Identifying a ‘real identity’ from a Facebook profile

A Carnegie Mellon research team (see my comment) presented their ‘facial recognition’ findings at Black Hat this week (I commented on this study prior to Black Hat). They used publicly available data, which included photos from Facebook profiles (they use Facebook as an example) of students and then used facial recognition technology in an attempt to identify the students as they looked into a Web Camera.

Using a database of 25,000 photos from Facebook profiles, 31 per cent of the students (after three facial comparisions) were correctly identified. The research team then conducted another test using 277,978 Facebook profiles and compared them against approximately 6,000 profiles from a popular dating website. Amazingly, approximately 10 per cent of the dating sites members were able to establish their ‘real identity’. These are quite impressive findings.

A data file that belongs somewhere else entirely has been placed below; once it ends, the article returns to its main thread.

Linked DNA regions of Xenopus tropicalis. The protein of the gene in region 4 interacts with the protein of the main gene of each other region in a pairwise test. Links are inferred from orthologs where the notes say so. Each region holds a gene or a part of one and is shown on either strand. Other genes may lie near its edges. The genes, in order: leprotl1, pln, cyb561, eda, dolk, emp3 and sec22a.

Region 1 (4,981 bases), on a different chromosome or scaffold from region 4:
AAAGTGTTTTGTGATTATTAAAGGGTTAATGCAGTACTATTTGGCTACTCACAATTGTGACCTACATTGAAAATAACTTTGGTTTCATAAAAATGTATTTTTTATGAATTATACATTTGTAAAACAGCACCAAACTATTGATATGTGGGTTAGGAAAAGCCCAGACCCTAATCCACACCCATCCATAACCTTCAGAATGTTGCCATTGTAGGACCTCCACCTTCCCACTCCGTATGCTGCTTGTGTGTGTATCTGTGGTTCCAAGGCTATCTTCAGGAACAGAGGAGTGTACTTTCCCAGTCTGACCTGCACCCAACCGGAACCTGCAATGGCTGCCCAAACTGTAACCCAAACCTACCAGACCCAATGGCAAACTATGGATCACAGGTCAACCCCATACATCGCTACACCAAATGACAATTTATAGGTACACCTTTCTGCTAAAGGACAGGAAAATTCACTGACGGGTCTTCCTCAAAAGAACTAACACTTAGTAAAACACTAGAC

Think about this – it’s much harder to change your face than your name – Minority Report anyone? Mapping an individuals online profile picture (assuming they do not use an Avatar or other non-facial image as their profile – that said some people post other pictures online, so it doesn’t have to be a profile image), and using street video cameras with facial recognition technology could very well provide anyone (and I mean anyone) with your ‘real identity’ as well as geo-tagging and timeline data. It’s the ‘timeline’ data streaming element that really fascinates me and I believe that in the distant future this ‘timeline element’ will play a major role in monitoring/tracking and marketing behavioural analysis.

What is the most anonymous data you have on the Web? If you have a picture or profile of “you” then it will be your face. Bet you didn’t know that! 🙂

The research team at Carnegie Mellon provide further evidence that academic minds (and others) are thinking far and wide about how easy it is to monitor and track individuals. It’s only a matter of time before a company or government decides there is value in using this type of technology innovation.

Safe surfing folks!

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